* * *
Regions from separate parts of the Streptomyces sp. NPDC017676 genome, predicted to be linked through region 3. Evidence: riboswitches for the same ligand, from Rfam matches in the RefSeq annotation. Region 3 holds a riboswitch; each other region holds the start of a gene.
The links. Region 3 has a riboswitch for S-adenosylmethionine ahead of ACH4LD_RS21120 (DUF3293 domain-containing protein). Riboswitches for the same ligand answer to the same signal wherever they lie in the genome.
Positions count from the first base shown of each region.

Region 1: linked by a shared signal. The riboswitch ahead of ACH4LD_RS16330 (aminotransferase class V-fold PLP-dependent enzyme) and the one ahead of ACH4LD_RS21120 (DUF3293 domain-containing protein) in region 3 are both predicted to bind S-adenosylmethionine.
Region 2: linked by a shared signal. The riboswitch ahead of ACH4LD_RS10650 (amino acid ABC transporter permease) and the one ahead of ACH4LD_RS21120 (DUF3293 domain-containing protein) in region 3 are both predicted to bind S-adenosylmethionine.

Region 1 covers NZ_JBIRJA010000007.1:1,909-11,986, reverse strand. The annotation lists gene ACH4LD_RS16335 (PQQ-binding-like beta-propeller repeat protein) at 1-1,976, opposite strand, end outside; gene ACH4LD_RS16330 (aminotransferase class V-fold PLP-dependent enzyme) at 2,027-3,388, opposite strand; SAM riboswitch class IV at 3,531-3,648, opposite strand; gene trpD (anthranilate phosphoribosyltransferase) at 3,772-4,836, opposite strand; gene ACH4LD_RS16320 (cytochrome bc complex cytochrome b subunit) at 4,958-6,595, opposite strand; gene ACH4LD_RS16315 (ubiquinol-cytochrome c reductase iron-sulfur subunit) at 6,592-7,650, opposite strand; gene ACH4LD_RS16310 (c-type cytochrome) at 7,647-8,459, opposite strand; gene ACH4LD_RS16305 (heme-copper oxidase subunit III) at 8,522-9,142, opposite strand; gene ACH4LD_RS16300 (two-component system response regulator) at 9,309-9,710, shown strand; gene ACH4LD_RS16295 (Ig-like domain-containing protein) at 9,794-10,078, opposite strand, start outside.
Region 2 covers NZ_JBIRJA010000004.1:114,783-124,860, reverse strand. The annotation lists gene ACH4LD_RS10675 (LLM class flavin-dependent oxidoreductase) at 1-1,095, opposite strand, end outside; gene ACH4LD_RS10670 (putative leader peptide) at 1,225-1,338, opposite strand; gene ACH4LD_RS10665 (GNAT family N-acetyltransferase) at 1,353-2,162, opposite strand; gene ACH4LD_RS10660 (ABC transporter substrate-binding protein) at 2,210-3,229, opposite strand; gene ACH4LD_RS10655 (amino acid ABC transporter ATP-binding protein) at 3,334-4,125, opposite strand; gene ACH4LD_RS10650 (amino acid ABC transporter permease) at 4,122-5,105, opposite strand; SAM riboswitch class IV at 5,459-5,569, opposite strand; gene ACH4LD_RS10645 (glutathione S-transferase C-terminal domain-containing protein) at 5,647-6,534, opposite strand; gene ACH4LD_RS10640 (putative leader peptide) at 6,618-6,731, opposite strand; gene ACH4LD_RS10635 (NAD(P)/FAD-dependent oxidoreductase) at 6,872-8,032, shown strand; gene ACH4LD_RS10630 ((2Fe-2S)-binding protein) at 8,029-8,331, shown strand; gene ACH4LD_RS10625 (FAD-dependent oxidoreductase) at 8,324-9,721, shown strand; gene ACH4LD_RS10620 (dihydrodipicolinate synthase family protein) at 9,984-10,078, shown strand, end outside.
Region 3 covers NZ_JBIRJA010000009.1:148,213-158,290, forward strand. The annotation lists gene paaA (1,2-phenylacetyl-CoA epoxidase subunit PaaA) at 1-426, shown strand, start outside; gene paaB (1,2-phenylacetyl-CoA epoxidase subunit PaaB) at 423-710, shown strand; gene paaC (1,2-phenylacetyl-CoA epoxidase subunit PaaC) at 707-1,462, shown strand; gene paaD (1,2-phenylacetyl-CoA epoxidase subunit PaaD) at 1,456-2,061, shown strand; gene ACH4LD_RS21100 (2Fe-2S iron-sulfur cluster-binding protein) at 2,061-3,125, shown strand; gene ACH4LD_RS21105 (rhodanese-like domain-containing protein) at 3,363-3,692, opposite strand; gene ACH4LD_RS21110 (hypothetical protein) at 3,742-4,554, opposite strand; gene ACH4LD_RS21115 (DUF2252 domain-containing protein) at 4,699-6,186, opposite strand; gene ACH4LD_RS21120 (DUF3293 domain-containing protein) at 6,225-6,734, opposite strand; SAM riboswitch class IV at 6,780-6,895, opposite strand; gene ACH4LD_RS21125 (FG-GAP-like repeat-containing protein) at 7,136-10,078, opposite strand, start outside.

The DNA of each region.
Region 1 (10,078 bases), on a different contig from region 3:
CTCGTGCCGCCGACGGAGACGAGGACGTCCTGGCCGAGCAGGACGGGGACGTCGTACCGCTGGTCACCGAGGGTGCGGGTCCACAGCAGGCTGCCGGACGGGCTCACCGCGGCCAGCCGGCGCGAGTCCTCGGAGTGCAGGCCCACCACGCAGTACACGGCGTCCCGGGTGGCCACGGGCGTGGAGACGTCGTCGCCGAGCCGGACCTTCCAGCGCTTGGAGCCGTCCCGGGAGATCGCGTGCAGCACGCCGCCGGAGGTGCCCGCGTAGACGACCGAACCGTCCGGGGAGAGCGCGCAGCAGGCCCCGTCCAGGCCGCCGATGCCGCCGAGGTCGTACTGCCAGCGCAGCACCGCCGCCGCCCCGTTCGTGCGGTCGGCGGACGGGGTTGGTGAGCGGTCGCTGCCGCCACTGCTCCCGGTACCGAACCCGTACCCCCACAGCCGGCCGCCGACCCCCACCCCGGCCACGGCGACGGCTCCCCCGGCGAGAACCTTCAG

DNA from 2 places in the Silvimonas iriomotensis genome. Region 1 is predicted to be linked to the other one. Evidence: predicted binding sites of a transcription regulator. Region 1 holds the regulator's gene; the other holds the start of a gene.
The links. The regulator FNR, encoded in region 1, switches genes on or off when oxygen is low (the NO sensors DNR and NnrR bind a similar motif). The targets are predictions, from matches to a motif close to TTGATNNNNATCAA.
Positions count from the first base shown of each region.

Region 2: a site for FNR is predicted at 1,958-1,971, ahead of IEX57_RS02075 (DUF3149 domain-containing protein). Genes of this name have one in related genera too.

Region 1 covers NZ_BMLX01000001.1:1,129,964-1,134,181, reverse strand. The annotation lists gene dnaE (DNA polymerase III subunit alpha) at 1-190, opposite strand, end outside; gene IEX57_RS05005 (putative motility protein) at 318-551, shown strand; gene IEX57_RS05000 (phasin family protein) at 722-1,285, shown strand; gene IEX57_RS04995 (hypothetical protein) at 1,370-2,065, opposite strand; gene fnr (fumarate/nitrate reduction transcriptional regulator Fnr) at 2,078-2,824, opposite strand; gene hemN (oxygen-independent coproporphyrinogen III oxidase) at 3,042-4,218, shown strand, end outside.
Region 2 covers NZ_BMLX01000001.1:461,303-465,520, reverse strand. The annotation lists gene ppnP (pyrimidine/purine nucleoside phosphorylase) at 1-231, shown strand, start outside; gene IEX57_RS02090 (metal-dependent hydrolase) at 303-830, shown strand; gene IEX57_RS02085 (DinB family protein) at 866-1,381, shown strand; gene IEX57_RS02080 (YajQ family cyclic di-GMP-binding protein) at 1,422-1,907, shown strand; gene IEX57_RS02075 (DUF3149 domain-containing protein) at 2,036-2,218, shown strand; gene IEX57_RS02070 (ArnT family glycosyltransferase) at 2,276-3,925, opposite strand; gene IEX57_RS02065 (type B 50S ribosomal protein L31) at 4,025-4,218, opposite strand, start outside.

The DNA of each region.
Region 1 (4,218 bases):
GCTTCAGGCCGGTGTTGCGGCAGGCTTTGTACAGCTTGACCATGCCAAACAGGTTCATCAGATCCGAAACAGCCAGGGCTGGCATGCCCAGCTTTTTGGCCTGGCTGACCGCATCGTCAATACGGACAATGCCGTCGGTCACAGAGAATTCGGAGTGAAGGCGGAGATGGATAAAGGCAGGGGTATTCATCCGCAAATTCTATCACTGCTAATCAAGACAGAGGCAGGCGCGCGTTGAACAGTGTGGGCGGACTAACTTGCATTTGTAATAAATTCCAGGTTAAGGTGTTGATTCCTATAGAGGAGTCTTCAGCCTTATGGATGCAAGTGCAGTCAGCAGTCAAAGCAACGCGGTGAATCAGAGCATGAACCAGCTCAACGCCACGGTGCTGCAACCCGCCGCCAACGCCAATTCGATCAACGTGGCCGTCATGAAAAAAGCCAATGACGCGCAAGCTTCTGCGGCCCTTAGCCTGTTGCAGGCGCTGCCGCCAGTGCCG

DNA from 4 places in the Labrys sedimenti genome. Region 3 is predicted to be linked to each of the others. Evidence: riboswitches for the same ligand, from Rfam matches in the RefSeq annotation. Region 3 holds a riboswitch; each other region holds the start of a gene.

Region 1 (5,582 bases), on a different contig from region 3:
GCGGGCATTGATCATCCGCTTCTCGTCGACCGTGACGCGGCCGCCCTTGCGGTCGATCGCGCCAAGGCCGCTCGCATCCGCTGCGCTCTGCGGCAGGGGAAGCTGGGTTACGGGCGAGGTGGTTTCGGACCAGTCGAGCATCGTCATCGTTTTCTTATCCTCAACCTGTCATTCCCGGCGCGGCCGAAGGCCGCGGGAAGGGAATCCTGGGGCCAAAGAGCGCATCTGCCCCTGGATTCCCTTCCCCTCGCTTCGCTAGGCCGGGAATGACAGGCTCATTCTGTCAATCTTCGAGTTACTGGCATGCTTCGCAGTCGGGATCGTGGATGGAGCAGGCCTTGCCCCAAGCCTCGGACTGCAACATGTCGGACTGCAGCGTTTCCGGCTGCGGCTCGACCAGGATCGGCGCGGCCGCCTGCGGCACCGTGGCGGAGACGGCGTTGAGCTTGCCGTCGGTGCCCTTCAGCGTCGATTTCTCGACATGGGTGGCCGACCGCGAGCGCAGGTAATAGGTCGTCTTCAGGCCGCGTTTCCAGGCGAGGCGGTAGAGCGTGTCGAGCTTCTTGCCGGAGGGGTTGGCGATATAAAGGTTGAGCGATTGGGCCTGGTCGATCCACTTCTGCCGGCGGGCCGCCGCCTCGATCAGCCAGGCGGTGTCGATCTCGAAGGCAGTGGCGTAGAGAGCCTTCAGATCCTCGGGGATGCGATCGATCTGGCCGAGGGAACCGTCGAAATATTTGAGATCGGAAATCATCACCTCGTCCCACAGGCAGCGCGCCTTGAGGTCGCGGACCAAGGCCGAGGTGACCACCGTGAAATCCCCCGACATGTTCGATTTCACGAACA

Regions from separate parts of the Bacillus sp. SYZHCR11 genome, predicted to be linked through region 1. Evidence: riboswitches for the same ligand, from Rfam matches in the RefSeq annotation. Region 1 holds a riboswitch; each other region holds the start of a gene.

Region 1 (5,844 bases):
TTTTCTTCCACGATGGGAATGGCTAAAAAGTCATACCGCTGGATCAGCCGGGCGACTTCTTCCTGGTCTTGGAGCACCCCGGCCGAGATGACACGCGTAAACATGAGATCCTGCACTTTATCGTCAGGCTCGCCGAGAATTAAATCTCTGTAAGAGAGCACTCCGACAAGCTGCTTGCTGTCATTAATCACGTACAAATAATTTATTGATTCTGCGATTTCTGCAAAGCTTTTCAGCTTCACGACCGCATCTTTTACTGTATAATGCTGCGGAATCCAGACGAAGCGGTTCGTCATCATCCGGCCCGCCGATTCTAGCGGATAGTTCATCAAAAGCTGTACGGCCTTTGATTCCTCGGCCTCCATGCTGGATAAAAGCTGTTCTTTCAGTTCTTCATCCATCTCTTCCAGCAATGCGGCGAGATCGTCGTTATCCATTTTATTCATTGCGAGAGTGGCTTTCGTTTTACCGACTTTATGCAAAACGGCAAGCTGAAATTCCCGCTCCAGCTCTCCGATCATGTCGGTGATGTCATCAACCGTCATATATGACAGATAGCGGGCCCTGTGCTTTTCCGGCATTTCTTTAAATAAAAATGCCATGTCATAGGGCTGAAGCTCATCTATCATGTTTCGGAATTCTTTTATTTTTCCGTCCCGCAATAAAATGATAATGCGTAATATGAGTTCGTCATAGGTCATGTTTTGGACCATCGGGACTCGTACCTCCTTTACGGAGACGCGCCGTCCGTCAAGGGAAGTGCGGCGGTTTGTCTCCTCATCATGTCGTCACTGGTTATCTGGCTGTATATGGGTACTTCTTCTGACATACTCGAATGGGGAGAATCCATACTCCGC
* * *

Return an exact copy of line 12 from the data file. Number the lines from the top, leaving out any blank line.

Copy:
DNA from 2 places in the Silvimonas iriomotensis genome. Region 1 is predicted to be linked to the other one. Evidence: predicted binding sites of a transcription regulator. Region 1 holds the regulator's gene; the other holds the start of a gene.